Home Politics Meet the Arizona Election Official Combating Misinformation One Tweet at a Time

Meet the Arizona Election Official Combating Misinformation One Tweet at a Time

by Alexander
0 comment
Meet the Arizona Election Official Combating Misinformation One Tweet at a Time

Election conspirators haven’t stopped since the election either: A Maricopa Board of Supervisors meeting ended in chaos last month after a group of election conspirators stormed the stage at the end of the meeting shouting that a “revolution” was underway. Board members had to be led out through a side door by guards. Threats and intimidation by Trump supporters have led to a threat Hundreds of election officials had to resignAnd thousands more to remain silent about the fear of being attacked.

All this makes Richer an outlier. Richer has continued to speak out against allegations of election fraud and insecurity, despite continued threats and intimidation. Richer is doing it, he tells WIRED, because he still believes he is best placed to combat the spread of misinformation online. And Richer has once again thrown his hat into the ring, seeking re-election for Maricopa County Recorder in November. In the Republican primary, Richer faces former state representative Justin Heap a vocal critic of the election administration in Maricopa County and is in line with numerous election deniers.

“When you go online and you’re on Twitter, you’re going to get a certain amount of backlash, which may not be something that some people want in their lives,” Richers says. “Our approach in Maricopa County has been to put out as much information as possible in many different media, and then hope that some of that pays off.”

He also knows that an uphill battle awaits him in November. Recently one survey from the Bipartisan Policy Center found that only 18 percent of Americans look to local election officials for information. “This is a remarkable decline,” is stated in the report.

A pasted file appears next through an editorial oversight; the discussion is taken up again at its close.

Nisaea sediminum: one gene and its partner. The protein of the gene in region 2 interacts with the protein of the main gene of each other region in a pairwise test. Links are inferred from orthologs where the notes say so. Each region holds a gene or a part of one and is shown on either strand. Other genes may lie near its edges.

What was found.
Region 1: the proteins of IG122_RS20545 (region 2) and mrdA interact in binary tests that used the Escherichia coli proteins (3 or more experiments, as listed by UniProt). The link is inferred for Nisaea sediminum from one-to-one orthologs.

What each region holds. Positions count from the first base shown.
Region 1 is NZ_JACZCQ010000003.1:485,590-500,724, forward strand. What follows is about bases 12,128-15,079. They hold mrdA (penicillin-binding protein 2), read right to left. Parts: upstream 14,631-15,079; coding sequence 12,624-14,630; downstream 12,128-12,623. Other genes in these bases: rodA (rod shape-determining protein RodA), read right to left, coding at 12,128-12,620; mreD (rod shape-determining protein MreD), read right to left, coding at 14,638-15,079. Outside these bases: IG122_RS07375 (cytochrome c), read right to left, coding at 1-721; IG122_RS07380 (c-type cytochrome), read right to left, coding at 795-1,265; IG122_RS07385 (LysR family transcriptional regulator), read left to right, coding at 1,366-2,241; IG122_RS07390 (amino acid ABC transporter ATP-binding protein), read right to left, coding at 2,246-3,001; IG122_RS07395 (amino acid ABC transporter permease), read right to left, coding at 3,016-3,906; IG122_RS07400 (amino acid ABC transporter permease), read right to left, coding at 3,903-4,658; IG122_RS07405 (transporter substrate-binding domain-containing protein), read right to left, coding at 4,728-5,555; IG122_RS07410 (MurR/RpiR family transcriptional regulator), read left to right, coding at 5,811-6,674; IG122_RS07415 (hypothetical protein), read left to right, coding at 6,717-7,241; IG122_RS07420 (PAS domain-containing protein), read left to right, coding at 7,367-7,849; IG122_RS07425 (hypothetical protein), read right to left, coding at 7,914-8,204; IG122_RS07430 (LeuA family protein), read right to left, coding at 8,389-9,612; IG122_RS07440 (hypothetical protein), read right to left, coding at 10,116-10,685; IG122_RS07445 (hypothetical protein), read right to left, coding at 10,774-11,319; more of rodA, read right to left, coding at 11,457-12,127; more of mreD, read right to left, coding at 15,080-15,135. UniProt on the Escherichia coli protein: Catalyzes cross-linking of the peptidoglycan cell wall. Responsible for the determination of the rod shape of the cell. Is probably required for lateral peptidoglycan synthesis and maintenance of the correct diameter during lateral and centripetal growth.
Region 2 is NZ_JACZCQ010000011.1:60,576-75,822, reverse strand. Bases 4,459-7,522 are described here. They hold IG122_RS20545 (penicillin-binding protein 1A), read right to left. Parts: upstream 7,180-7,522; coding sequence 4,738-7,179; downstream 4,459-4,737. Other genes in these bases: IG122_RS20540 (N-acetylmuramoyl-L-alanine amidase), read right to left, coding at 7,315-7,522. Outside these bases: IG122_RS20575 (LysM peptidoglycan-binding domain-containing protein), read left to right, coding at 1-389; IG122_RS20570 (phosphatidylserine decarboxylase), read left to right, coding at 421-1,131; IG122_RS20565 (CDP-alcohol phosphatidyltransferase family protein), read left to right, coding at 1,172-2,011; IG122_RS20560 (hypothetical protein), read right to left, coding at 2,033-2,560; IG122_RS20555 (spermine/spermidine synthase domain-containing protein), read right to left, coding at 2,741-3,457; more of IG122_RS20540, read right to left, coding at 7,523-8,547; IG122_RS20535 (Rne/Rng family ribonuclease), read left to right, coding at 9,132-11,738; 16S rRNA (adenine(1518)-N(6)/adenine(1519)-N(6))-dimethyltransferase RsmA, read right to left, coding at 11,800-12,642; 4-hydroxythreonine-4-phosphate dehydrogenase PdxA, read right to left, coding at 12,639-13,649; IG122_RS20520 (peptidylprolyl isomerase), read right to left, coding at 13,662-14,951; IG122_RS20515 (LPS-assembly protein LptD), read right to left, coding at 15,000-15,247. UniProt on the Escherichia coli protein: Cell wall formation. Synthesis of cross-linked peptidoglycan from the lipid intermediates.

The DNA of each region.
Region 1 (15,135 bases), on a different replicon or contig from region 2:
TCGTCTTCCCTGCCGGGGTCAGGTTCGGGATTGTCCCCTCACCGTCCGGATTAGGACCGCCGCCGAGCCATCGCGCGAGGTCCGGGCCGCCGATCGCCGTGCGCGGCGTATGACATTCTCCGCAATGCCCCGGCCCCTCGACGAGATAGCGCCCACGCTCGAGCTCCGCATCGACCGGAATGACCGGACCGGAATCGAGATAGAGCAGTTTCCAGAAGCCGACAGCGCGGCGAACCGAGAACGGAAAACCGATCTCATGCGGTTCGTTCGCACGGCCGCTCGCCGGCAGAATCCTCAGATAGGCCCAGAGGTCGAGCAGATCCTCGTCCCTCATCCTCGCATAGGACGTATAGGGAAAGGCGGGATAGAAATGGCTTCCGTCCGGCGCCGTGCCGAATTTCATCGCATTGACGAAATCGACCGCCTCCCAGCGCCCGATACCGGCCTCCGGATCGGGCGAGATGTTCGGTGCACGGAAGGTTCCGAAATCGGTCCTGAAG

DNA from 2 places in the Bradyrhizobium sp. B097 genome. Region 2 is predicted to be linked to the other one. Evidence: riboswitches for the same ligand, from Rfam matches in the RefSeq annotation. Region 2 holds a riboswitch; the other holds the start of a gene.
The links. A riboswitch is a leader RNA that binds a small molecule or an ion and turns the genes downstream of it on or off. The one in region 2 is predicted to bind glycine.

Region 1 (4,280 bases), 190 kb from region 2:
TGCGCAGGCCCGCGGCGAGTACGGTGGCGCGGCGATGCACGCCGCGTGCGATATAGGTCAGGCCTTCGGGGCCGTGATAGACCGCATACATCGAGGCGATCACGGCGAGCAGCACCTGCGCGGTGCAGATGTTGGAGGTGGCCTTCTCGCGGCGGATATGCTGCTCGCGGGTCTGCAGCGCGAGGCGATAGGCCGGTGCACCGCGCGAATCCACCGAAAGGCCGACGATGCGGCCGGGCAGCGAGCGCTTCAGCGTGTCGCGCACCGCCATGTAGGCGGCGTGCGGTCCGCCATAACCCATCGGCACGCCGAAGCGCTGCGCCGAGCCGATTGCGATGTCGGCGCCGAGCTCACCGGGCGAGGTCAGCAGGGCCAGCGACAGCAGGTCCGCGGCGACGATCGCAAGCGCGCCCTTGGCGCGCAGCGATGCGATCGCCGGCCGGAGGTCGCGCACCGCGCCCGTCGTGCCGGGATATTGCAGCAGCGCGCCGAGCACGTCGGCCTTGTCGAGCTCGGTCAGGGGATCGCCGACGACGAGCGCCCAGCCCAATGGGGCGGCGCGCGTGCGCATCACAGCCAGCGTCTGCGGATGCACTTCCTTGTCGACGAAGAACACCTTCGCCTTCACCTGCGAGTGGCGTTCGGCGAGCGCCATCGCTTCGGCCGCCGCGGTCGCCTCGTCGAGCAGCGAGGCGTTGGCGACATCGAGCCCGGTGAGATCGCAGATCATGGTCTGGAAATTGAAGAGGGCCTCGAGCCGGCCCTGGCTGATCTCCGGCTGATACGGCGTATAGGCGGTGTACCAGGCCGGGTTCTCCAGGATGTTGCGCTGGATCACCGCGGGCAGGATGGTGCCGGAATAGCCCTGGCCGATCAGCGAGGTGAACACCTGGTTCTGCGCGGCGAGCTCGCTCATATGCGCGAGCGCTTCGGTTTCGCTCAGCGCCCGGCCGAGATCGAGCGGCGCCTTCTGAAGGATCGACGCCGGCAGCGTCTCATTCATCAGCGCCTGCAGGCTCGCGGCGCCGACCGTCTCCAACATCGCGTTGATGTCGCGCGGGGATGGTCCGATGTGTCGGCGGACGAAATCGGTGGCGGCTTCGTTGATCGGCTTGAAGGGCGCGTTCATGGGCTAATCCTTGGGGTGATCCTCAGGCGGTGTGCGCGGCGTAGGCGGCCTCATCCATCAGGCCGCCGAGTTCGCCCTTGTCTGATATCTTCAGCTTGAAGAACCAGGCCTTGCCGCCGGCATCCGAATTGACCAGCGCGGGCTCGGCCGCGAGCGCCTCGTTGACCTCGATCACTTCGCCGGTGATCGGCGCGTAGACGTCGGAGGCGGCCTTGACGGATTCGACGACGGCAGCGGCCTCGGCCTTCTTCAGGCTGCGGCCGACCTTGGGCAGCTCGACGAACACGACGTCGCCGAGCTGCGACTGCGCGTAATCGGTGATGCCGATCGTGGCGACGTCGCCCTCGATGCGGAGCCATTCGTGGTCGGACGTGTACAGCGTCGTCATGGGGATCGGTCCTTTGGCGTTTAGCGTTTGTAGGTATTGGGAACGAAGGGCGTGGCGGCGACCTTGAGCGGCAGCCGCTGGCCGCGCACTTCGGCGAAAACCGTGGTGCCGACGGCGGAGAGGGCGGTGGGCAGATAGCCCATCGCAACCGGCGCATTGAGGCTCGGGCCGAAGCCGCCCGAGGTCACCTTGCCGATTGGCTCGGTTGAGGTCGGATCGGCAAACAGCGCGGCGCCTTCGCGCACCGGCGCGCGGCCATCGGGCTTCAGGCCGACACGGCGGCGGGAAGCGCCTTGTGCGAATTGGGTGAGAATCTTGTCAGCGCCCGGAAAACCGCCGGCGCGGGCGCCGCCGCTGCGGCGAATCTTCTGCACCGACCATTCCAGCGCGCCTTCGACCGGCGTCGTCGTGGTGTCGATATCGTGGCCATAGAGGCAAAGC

“I often think: what am I doing here? Am I doing this to correct the record? Am I doing it to win an argument?,” Richer said. “I have to keep in mind that winning an argument is not the same as convincing people.”

Richer, a former corporate lawyer, was elected Maricopa County Recorder in November 2020 after his defeat of Democratic incumbent Adrian Fontes, who is now secretary of state. When Maricopa County became ground zero for the newly emerging election denial movement, Richer became the focus of the attacks, despite having nothing to do with the conduct of the election.

After criticizing the so-called election audit passed by the Arizona Senate, Richer received a death threat via voicemail, and in 2022 a Missouri man was indicted on federal charges linked to the call. Richer received dozens of threatening phone calls during this time and says the threats came from people walking in the door half a dozen states. Many of the callers, he added, have been arrested for making threats, including an Alabama man was arrested last week.

The election fraud allegations weren’t just anonymous, though: In 2022, Lake accused Richer of sabotaging her campaign for governor by improperly printing 300,000 ballots, which were then discounted. Richer sued her; Lake’s attorneys tried to get the lawsuit dismissed in December by claiming that their client’s comments about Richer were simply “her opinion about the facts‘ and therefore protected speech.

Despite this, Richer continues to speak out and tweet. Not everyone hates him: In 2021, he was named Arizonan of the Year by the Arizonan Republic of Arizona. In the same year, The Phoenix New Age called him the Best Republican Politician of the Year for his willingness to speak the truth about the integrity of the state’s electoral processes.

And he often thinks about which fraud allegations are worth responding to and expanding on. “At what point do you get involved and risk promoting it to a wider audience? Or do you just let it die a natural death within four or five hours, because most things on social media have a pretty short shelf life,” Richer tells WIRED. “The calculation for (responding to Savela’s tweet) was that she is a political actor working with a political organization that was apparently trying to spread this to damage people’s trust in the system, so that’s why I chose to join to do.”

You may also like